dry farmland california drought
(photo: Eddie J. Rodriquez / Shutterstock.com)

By Patty Poire, President, Kern County Farm Bureau

WOW, here we are in June where half of the year has come and gone and May did not change or improve any of the California agricultural impacts from fertilizer, labor, regulatory, or water issues. If anything, those impacts just became more complicated. The toughness and resolve of the California farmer are truly being challenged as I stated in last month’s article.

In July of last year, Governor Newsom declared a drought emergency with an executive order asking Californians to cut urban water use by 15% compared to 2020 levels. However, records show that by March, Californians had increased water usage by a whopping 18.9% statewide compared to the March 2020 levels. Keep in mind that California agriculture has been given a water cut by both the State and Federal Water Projects of almost 100% of its contract amount of water, leaving only a questionable 5% of allocations. As mentioned in last month’s article, Governor Newsom extended that executive order on March 28, 2022. He added water well permit requirements that required confirmation that the new water well would not impede the ability of the basin to achieve groundwater sustainability, interfere with existing nearby wells, and not likely to cause subsidence that would adversely impact or damage nearby infrastructure. All these new requirements shall not apply to water well permits for wells that provide less than two acre-feet per year of groundwater for individual domestic users or that will exclusively provide groundwater to public water supply systems. I believe that all water wells contribute to groundwater overuse and all should be considered the same to begin educating every Californian about water use and conservation. What better time to stress water conservation as a way of life than at the beginning of the process to obtain a water well permit, in my opinion. Governor Brown’s Executive Order Making Water Conservation a California Way of Life signed back on May 9, 2016 began to set the stage.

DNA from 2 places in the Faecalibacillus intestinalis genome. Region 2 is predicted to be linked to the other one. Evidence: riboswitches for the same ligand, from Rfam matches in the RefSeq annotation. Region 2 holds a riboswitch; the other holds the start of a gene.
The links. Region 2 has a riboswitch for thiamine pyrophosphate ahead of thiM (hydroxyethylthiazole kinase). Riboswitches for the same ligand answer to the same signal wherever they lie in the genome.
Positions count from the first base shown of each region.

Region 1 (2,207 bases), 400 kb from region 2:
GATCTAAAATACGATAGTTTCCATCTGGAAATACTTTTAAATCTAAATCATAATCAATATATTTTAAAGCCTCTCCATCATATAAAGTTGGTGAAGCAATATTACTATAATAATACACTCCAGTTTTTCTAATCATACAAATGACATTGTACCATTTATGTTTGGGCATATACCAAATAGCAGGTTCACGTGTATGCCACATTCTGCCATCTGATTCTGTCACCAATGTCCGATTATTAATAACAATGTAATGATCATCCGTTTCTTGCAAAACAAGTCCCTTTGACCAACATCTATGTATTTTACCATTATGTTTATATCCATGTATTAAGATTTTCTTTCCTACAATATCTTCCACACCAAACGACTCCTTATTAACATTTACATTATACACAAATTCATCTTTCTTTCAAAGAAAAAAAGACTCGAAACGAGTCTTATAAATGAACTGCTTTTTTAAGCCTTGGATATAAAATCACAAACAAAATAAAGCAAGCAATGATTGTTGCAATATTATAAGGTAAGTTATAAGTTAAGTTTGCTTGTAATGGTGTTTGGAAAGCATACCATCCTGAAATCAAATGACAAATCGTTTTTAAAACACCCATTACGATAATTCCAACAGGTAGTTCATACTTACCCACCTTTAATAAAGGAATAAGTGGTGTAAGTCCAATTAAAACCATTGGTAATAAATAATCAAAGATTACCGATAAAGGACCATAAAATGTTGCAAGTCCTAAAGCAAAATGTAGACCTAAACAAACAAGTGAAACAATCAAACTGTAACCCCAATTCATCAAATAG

In the Senate budget hearings going on in Sacramento, there are funds in the amount of $1.657 million being requested to hire 7 new permanent positions to carry out critical, statutorily mandated oversight responsibilities under the Sustainable Groundwater Management Act (SGMA). This means that the state is preparing to have basins that submitted Groundwater Sustainable Plans (GSP) fail with the Department of Water Resources (DWR) review process and move towards probationary status with State Water Board intervention. The Kern subbasin is one of those basins that currently has an “incomplete” status with DWR and may be affected, which could mean the state coming in to oversee. The state intervention has two phases: (1) probation, and (2) an interim plan. What should be noted is that phase (1) requires data and fees from pumpers (landowners) to be submitted directly to the state. That data would then be used if the second phase should occur, which is when the state would develop an interim plan. The interim plan will likely require pumping cutbacks and other potential actions to correct groundwater overdrafts. Now, remember, water allocations have already been set by the state.

If that isn’t enough, that same senate budget hearing has an item called “Rebalance State Water Supply and Water Rights” in the amount of $2 billion. The intent is that California must consider new approaches to help reduce water demand to improve freshwater flows, enhance habitat conditions, and provide clean drinking water. I am in complete agreement about clean drinking water, but don’t understand improving and enhancing! At least at this time, they are stating that all this is voluntary, meaning they will not “force” anyone to participate. The Kern subbasin has had a State Water Project water right under contract since November 16, 1963, and it might appear that the state is looking to rebalance that water right. The contract water right invoice for the Kern subbasin in the year 2022 is $155 million. The allocation is only 5%, however, 100% of the bill is due and paid.

The supply chain situation has not improved at all, which has complicated commodity pricing, and there appear to be no solutions presented by the Federal Administration. Kern County is one of the richest counties in natural resources like oil and ag—resources that could and would have assisted in curbing inflation. It just doesn’t make any sense!

 Inflation also plays a part in the triggering of minimum wage for California agriculture and businesses. The soaring rise in inflation will have an impact on the setting of the minimum wage to $15.50 per hour beginning in January. This is due to a 2016 state law requiring that the minimum wage be increased when inflation grows more than 7%. One item to note is that wages have already risen this year by $1, with large employers paying $15 an hour and small employers paying $14 an hour. Now with inflation being as high as it is, small businesses will see a $2.50 rise in wages over the course of just one year. Inflation is not a friend to anyone!

The toughness and resolve of the California farmer are on display and being challenged. The Kern County Farm Bureau and California Farm Bureau will continue to demand a seat at the table to speak frankly on these issues—because, if you are not at the table, then you are on the menu.